Local News That Matters

UPDATES: Salem teachers file labor grievance over work hours

February 24, 2021 at 5:46pm

Oregon's economy is rebounding faster than expected, according to forecast

The Oregon State Capitol on Wednesday, Feb. 24. (Amanda Loman/Salem Reporter)

Oregon is poised to return to full employment by early 2023, according to the state’s quarterly economic forecast released on Wednesday. 

The state’s economic recovery from the pandemic is now on track to occur six to nine months earlier than previous forecasts had predicted. 

“The economy is emerging from a dark winter,” reads the forecast. “The resurgent virus of a few months ago is in full retreat.”

According to the forecast, total personal income is higher today than before the pandemic, despite Oregon losing 16,000 jobs. While the state faces challenges with its labor market, more than half the lost jobs will return by the end of the year and the rest the following year. 

The forecast credited federal aid for helping to bolster the state’s finances. Now, the state could be on pace to exceed revenue expectations by $170 million, triggering the “kicker” provision and resulting in a $571 million credit for taxpayers. 

-Jake Thomas

February 24, 2021 at 4:30pm

South Salem senior named Oregon student journalist of the year

Eddy Binford-Ross, a junior at South Salem High School, photographs the March for Floyd on Saturday, June 6. (Amanda Loman/Salem Reporter)

A South Salem High School student journalist who's received national attention for her coverage of protests in Salem and Portland over the past year was named Oregon's Student Journalist of the Year.

Eddy Binford-Ross, a senior and editor of student newspaper The Clypian, was given the honor based on a portfolio of her published work, an essay, transcript and letters of recommendation, according to a news release from the Oregon Journalism Education Association. The winner is selected by current and former high school publication advisors and board members for the association.

The award comes with the Alyce Sheetz Scholarship of $1,000 and puts Binford-Ross in the running for a national high school journalism award to be announced later this spring.

“Eddy has done an amazing job in her four years on the news staff. She is an amazing leader and journalist and will continue to do amazing things,” Brian Eriksen, adviser at South Salem High School said in a statement.

-Rachel Alexander

February 24, 2021 at 3:13pm

More than 1,000 PGE customers in the Salem area still without power

The scene in the MacLeay Road area of south Salem on Saturday, Feb. 13. (Emil Marjan photo)

About 1,900 households in Marion County remain without power Wednesday afternoon, down from 3,600 Tuesday, according to Portland General Electric.

The utility’s most recent restoration map shows parts of east Salem and south Salem could have power restored within a day while the southernmost portions of the city could be waiting for power up to four days.


In parts of east and south Salem there are nearly 600 customers without power who should see it restored within a day, according to the PGE map.

In parts of south Salem and Turner there are more than 1,200 customers without power who could be waiting up to four days to see it restored, the map shows.

PGE said there are 46 crews in the Salem region working to repair storm damage and get customers lights back on.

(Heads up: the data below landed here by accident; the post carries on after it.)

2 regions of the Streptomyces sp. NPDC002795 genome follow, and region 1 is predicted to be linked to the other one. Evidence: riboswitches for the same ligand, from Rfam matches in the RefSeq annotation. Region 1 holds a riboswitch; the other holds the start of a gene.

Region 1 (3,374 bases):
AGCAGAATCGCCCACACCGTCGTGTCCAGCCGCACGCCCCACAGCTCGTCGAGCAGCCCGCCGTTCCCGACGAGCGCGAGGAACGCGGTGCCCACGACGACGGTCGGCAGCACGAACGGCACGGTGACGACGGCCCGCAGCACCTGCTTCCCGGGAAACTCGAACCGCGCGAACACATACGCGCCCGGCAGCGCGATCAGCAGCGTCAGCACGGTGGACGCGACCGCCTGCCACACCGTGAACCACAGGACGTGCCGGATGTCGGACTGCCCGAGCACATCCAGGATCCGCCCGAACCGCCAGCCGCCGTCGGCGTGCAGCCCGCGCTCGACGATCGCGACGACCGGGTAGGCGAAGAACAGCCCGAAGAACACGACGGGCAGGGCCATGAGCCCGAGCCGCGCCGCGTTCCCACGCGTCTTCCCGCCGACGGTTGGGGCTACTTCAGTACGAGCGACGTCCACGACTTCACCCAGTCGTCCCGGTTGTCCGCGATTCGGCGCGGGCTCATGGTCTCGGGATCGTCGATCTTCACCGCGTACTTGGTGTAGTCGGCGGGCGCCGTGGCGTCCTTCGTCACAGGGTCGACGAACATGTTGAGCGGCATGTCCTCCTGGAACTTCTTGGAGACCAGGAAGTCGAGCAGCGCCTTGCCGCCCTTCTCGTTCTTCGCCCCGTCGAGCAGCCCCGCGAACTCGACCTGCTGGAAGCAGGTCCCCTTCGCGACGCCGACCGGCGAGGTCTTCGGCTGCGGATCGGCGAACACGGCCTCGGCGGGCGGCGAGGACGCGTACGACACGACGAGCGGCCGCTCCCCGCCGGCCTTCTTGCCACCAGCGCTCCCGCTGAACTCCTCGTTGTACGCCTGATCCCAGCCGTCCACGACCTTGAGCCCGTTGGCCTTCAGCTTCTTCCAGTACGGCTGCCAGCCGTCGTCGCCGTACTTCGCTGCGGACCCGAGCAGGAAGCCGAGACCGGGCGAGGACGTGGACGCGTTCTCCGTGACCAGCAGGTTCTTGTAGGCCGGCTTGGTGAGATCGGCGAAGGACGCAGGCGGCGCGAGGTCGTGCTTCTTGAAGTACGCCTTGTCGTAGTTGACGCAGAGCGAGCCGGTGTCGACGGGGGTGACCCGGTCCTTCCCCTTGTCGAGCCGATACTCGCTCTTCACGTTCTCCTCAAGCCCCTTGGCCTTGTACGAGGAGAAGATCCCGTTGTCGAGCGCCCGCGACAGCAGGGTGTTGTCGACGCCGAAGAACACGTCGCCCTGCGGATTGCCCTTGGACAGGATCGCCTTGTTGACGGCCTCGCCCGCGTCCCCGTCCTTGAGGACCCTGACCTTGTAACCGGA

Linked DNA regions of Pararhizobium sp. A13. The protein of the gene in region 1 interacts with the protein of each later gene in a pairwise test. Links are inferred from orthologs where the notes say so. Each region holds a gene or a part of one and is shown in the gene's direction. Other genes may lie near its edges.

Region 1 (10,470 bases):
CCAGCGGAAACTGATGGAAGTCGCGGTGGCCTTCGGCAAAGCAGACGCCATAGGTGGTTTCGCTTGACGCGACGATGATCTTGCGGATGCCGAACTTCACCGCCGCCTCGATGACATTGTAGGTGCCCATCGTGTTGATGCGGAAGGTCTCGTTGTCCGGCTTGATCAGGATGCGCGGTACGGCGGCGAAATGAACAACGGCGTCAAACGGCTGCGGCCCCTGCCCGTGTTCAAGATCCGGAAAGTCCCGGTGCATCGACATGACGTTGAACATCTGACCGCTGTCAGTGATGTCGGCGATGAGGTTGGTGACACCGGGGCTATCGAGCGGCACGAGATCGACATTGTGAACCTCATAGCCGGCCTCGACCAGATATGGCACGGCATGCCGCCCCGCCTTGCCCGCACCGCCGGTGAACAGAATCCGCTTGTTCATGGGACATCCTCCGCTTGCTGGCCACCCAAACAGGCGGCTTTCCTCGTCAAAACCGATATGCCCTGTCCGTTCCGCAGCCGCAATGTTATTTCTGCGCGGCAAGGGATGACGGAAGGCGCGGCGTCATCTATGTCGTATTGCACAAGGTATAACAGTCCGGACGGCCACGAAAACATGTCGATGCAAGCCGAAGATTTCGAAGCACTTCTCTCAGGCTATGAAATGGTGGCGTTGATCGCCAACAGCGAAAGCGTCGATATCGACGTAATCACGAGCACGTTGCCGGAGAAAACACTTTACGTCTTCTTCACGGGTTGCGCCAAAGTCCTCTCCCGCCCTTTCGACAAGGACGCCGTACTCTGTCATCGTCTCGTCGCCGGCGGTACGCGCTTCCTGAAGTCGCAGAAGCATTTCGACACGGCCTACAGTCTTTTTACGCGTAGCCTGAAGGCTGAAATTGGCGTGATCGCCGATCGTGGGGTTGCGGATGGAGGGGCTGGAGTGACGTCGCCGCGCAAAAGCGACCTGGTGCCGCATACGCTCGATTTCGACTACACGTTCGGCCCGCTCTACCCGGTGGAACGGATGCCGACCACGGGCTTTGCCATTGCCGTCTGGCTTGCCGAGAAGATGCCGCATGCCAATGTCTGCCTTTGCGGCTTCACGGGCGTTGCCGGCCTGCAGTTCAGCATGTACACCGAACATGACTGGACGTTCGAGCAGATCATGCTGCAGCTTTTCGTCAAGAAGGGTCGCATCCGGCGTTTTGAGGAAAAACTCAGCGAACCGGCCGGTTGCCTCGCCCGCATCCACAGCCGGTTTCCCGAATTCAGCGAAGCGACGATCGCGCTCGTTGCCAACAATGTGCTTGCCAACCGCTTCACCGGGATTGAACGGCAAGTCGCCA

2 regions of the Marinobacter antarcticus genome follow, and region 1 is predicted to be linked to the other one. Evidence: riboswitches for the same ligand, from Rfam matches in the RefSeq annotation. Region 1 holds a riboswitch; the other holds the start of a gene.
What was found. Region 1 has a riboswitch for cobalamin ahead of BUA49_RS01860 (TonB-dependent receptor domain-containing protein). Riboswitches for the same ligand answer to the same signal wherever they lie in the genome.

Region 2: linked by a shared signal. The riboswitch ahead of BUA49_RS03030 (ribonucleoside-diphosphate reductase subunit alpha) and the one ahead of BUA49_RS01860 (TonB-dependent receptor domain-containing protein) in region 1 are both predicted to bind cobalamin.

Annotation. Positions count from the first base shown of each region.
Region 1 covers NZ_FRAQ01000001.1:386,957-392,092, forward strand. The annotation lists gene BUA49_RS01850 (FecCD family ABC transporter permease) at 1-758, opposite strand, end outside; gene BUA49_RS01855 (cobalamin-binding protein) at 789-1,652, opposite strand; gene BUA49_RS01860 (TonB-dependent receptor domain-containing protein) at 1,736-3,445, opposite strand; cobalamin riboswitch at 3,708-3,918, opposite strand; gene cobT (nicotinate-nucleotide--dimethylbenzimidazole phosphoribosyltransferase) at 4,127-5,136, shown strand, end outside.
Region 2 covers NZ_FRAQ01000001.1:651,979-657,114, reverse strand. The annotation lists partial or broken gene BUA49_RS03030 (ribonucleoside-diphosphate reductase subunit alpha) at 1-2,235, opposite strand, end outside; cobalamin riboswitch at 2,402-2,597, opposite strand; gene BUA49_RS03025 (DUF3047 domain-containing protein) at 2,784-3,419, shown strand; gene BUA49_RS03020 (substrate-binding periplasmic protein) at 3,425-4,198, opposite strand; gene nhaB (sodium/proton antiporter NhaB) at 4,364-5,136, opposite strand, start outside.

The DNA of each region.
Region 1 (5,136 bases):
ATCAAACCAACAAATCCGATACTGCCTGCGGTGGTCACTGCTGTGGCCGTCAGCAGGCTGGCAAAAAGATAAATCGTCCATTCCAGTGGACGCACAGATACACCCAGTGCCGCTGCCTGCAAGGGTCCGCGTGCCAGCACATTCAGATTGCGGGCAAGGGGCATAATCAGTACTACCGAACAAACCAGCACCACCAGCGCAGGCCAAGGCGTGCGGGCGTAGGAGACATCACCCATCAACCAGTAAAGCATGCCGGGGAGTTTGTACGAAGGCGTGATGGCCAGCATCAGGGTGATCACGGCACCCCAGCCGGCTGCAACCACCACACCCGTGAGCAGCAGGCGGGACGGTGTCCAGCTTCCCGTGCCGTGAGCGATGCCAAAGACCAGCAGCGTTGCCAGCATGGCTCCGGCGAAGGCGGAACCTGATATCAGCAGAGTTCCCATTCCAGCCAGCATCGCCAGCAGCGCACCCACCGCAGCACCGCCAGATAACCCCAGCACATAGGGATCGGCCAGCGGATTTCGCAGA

Pacific Power, which serves outlying areas of Marion County, said all of its customers had service restored as of Sunday, Feb. 21. The power company made crews available to PGE.

-Saphara Harrell

February 24, 2021 at 12:12pm

Salem teachers file labor grievance over pay for extra work hours

The union representing about 2,300 Salem-Keizer teachers and educators wants a state board to step in on a labor dispute over how teacher are being paid for additional work this year.

The Salem-Keizer Education Association filed an unfair labor practice complaint Feb. 19 with Oregon's Employment Relations Board, saying the Salem-Keizer School District has changed the way it calculates extra pay for teachers and other educators who teach extra classes or work at multiple schools, resulting in some members being paid less.

"The district has violated it duty to bargain in good faith by changing the methodology for calculating (full-time equivalency) for educators... from one based on workload completed during time worked, to one based exclusively on time worked. As a result, certain educators are receiving less pay for the same assignment and workload that they had previously," the complaint reads.

The board is charged under state law with resolving disputes between public employee unions and their employers once internal grievance procedures have been exhausted. The district denied a grievance the union filed in December, saying there had been no change in its method for calculating pay, according to emails submitted with the complaint.

The union is seeking a state order compelling the district to return to its previous method of calculating pay and compensating any affected employees for pay lost, the complaint says.

"The district was provided a copy of the complaint last Friday afternoon from SKEA and has not yet had an opportunity to thoroughly review the complaint. We are aware of the issue and have been in communication with SKEA over the last several months about it," district spokeswoman Sylvia McDaniel said in an email. "Once the district is formally served the complaint by the Employment Relations Board the district has 14 days to file an answer, so we are several weeks away from filing our response. We don’t have any additional information to share at this time."

-Rachel Alexander